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The Siege of Mecca: how 1979 shaped 2019

Forty years ago today, dozens of bearded gunmen stormed the holiest site in Islam, the Grand Mosque at Mecca, in Saudi Arabia.

They held the complex for two weeksbefore a French-trained Saudi force rooted them out, but the fallout from the attack went on to shape the modern Middle East in ways that are still with us today: in the scourge of transnational jihadism and the deepening rivalry between Saudi Arabia and Iran.


It's worth recalling the backdrop in November 1979. Cairo had recently allied itself with the US and made a controversial peace deal with Israel at Camp David that would later lead to Egyptian president Anwar Sadat's assassination. The Iranian revolution had just brought to power a Shiite Islamic theocracy that was immediately a political and sectarian rival to the Saudis. The godless Soviets were mulling their fateful invasion of Afghanistan.

And several years earlier, the Saudi King himself had been assassinated by an extremist relative who resented his introduction of television to the kingdom.

The gunmen who took the mosque at Mecca were of a similar mindset. Their leader, Juhayman ("the scowler") el-Oteibi, was a homegrown Saudi religious fanatic who believed – as did many of the kingdom's clerics, in fact – that Saudi Arabia's rapid, oil-fueled modernization of the 1970s had caused it to stray from strict Islamic ideals: Too many women in the workforce. Too much TV. Too many foreigners. Too many Saudi princes carrying on in Monaco.

Stung by Iran's external challenge to its legitimacy and Juhayman's internal one, Saudi Arabia radically changed course: it rolled back all social liberalization, imposing the clerical establishment's strict wahhabi interpretation of Islam at home, and aggressively exporting it abroad.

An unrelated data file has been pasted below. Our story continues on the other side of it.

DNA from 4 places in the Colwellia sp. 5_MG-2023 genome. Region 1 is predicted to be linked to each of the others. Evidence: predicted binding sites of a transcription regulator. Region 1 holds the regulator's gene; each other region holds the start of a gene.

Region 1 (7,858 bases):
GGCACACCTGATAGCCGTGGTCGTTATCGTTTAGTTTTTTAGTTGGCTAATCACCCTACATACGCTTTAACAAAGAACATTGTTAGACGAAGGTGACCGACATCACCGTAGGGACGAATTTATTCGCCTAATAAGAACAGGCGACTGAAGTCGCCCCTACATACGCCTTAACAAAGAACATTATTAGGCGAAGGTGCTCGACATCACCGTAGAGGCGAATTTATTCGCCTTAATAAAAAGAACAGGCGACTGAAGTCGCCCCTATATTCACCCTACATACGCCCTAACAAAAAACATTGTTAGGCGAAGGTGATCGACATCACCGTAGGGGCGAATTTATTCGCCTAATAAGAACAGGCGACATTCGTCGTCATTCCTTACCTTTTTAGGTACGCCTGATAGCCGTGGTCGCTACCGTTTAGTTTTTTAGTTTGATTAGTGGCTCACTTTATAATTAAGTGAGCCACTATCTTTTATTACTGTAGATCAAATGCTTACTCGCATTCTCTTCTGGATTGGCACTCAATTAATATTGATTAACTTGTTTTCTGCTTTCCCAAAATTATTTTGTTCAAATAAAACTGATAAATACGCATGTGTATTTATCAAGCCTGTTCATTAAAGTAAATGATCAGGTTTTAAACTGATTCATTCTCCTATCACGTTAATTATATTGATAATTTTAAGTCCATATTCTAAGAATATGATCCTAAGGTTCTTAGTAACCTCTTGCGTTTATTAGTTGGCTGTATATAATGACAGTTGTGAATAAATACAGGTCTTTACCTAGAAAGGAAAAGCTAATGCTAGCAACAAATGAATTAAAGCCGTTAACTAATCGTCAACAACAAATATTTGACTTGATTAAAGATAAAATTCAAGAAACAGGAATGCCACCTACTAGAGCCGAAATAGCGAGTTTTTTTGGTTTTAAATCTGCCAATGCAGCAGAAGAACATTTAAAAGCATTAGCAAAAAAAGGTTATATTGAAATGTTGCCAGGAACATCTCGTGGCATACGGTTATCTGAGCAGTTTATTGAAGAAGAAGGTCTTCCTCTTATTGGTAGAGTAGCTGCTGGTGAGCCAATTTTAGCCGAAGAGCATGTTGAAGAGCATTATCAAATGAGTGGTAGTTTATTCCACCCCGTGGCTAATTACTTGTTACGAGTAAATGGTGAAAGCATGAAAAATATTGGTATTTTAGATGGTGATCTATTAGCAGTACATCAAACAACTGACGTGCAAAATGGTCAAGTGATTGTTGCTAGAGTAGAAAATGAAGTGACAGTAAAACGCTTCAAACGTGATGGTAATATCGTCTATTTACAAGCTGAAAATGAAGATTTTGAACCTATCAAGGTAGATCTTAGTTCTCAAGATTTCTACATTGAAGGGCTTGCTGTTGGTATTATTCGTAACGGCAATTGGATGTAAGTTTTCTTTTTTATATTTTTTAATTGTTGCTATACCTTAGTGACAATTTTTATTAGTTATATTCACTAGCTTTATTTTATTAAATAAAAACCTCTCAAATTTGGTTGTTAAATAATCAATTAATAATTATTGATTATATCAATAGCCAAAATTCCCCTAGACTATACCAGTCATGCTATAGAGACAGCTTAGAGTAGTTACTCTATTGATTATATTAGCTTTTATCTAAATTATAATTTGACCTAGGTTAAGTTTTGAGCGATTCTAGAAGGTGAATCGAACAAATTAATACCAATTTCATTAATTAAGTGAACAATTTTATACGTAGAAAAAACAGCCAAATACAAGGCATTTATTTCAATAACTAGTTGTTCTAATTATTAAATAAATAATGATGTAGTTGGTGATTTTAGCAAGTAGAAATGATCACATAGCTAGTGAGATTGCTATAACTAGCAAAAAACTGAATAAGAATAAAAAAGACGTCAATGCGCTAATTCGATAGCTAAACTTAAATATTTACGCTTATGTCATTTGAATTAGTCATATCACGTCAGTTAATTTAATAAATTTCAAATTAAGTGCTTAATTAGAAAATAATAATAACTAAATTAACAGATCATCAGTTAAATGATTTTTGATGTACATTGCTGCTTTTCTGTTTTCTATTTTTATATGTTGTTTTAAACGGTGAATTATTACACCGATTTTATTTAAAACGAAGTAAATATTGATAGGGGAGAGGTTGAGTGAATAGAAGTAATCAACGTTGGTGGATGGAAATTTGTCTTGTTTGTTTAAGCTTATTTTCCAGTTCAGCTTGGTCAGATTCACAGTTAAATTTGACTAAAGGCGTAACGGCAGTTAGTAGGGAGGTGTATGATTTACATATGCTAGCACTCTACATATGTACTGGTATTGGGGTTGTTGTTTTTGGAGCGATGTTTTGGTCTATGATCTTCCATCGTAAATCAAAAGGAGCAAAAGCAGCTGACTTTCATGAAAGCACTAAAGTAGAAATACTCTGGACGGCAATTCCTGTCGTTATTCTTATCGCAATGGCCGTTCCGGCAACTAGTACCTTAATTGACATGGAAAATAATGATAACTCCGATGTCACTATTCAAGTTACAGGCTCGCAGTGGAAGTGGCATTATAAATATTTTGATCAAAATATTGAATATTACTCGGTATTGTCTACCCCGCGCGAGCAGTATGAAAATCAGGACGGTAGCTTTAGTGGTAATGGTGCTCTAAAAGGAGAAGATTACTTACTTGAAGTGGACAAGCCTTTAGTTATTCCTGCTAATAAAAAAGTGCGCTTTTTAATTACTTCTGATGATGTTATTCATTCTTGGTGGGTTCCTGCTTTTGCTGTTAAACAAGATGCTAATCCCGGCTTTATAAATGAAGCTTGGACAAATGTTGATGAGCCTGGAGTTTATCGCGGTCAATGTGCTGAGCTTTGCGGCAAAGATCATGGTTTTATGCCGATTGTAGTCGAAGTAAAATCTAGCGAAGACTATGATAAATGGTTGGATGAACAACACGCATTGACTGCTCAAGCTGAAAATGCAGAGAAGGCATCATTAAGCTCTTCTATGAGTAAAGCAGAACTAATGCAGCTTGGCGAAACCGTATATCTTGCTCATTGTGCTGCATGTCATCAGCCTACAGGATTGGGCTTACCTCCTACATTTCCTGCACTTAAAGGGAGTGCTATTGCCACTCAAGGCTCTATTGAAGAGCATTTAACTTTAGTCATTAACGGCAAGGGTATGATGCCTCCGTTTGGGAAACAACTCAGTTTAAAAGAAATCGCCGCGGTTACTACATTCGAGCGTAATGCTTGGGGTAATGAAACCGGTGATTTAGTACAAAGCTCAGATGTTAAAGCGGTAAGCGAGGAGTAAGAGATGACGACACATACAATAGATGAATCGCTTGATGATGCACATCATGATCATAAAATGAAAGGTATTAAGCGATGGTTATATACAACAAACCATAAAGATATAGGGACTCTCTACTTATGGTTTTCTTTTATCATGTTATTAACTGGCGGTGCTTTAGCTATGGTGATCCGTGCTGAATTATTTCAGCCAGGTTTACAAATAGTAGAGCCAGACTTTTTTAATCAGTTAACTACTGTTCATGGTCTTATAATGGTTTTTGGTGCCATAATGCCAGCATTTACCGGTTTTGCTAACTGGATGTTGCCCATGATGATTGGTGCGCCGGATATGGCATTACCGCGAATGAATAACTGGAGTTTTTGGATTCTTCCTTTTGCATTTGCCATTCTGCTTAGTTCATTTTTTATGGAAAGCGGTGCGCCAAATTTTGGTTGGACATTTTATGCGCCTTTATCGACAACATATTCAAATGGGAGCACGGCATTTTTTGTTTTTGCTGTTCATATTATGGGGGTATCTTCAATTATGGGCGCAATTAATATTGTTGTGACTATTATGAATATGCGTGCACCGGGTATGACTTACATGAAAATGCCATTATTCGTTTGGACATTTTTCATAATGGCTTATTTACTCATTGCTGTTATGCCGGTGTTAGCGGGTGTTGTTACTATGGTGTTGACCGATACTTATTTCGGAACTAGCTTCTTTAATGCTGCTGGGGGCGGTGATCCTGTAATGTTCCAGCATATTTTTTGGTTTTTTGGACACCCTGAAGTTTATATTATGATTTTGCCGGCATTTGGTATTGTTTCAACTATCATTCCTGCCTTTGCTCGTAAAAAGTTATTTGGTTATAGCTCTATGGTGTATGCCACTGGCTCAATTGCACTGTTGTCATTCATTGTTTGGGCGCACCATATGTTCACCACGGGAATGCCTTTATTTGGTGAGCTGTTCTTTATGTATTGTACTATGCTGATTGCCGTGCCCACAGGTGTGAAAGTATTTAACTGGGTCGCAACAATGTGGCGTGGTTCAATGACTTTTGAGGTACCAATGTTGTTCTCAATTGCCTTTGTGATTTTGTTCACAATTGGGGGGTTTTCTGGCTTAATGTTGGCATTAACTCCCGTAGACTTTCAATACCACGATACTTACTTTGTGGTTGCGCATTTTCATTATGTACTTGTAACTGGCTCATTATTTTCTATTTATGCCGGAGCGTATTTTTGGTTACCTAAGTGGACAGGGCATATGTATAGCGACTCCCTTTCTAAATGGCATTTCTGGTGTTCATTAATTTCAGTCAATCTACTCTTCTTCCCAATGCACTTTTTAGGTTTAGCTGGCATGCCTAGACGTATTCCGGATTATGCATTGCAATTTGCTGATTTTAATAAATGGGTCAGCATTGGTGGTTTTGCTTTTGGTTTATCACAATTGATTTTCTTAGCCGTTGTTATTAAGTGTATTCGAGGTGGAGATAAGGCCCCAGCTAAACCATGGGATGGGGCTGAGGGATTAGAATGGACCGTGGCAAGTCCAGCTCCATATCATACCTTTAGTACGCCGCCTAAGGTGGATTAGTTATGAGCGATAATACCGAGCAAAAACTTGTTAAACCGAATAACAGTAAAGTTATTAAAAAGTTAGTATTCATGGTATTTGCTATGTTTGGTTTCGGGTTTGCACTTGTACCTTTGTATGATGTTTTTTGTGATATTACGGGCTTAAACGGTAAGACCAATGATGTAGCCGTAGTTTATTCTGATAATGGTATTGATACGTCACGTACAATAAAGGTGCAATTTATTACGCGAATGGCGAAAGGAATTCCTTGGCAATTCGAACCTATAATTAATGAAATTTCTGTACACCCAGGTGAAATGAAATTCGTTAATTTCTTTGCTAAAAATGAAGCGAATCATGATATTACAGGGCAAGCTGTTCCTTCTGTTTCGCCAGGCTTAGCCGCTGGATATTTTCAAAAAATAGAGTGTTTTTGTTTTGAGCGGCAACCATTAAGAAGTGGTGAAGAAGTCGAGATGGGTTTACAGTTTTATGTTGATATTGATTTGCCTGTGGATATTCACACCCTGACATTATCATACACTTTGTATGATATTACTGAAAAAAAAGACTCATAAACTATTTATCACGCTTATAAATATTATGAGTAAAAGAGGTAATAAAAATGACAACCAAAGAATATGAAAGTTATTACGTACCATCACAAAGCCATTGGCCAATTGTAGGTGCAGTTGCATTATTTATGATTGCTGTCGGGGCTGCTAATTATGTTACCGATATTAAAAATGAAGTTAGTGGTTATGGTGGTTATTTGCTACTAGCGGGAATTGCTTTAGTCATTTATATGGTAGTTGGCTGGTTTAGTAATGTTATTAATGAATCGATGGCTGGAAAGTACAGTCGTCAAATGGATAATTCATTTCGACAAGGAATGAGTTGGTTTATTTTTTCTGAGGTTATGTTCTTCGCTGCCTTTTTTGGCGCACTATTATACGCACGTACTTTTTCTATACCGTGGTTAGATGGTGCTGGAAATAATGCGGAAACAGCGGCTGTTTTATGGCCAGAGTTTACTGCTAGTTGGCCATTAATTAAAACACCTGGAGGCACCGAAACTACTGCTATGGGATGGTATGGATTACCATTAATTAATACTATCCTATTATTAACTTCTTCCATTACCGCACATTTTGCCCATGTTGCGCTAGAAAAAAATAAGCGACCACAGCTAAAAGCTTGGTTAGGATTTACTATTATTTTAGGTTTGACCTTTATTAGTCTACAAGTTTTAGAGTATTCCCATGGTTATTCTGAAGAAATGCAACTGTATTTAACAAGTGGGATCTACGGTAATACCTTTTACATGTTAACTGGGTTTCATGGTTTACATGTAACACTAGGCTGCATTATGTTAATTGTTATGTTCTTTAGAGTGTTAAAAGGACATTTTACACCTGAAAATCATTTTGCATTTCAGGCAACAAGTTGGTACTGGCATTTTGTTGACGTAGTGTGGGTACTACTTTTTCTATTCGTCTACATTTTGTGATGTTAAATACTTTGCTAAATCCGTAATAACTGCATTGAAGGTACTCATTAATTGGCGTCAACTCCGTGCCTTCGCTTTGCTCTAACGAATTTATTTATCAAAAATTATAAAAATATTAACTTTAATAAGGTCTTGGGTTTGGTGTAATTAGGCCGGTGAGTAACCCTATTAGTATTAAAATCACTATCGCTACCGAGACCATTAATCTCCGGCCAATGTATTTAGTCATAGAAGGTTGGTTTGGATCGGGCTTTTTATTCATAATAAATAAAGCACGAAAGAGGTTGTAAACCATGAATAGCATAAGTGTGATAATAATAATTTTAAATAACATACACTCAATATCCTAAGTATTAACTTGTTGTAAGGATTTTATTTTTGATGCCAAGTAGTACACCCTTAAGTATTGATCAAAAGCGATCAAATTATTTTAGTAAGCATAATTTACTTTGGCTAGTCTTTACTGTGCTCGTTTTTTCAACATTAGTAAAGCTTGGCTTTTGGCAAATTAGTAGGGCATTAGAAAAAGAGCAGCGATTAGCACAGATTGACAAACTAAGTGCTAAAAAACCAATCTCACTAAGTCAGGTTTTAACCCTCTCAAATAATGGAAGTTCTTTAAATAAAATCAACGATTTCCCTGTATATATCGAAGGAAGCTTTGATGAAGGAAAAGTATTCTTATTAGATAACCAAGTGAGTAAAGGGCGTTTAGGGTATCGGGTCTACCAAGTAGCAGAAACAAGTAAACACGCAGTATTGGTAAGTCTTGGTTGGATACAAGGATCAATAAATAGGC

Saudi Arabia's rulers made this bargain in part because they thought it would head off the growth of anti-government extremism in the Kingdom. And in part because, fearful of Iran's rise, it made sense to double down on extreme Islamic piety in the face of a nearby theocratic rival.

There are three things happening today that flow directly from all of this:

First, today's transnational jihadism was hugely inspired by Juhayman's attack – the first spectacular jihadist operation of its scale in the modern world – and by the ultra-conservative ideology that motivated it. Meanwhile, Saudi Arabia's funding of Wahhabism around the globe helped nurture much larger transnational jihad networks like Al-Qaeda and ISIS.

Second, Saudi Arabia is only now undoing the legacy of 1979: Crown Prince Mohamed bin Salman, the de facto ruler of the kingdom today, has framed his tightly controlled experiments in social liberalization as an attempt to put the country back on its pre-1979 course.

Lastly, it crystallized the Iran-Saudi rivalry that continues to cut across the region today. As Wall Street Journal correspondent Yaroslav Trofimov, who quite literally wrote the book on the Siege of Mecca, explained to us, the one thing that the House of Saud, the clerics, and the Juhayman types could all agree on was that Iran, as a Shiite power, was a heretical danger that must be confronted. Now, forty years later, even as Saudi Arabia carefully liberalizes at home, the rivalry with Iran is as fierce and dangerous as ever.

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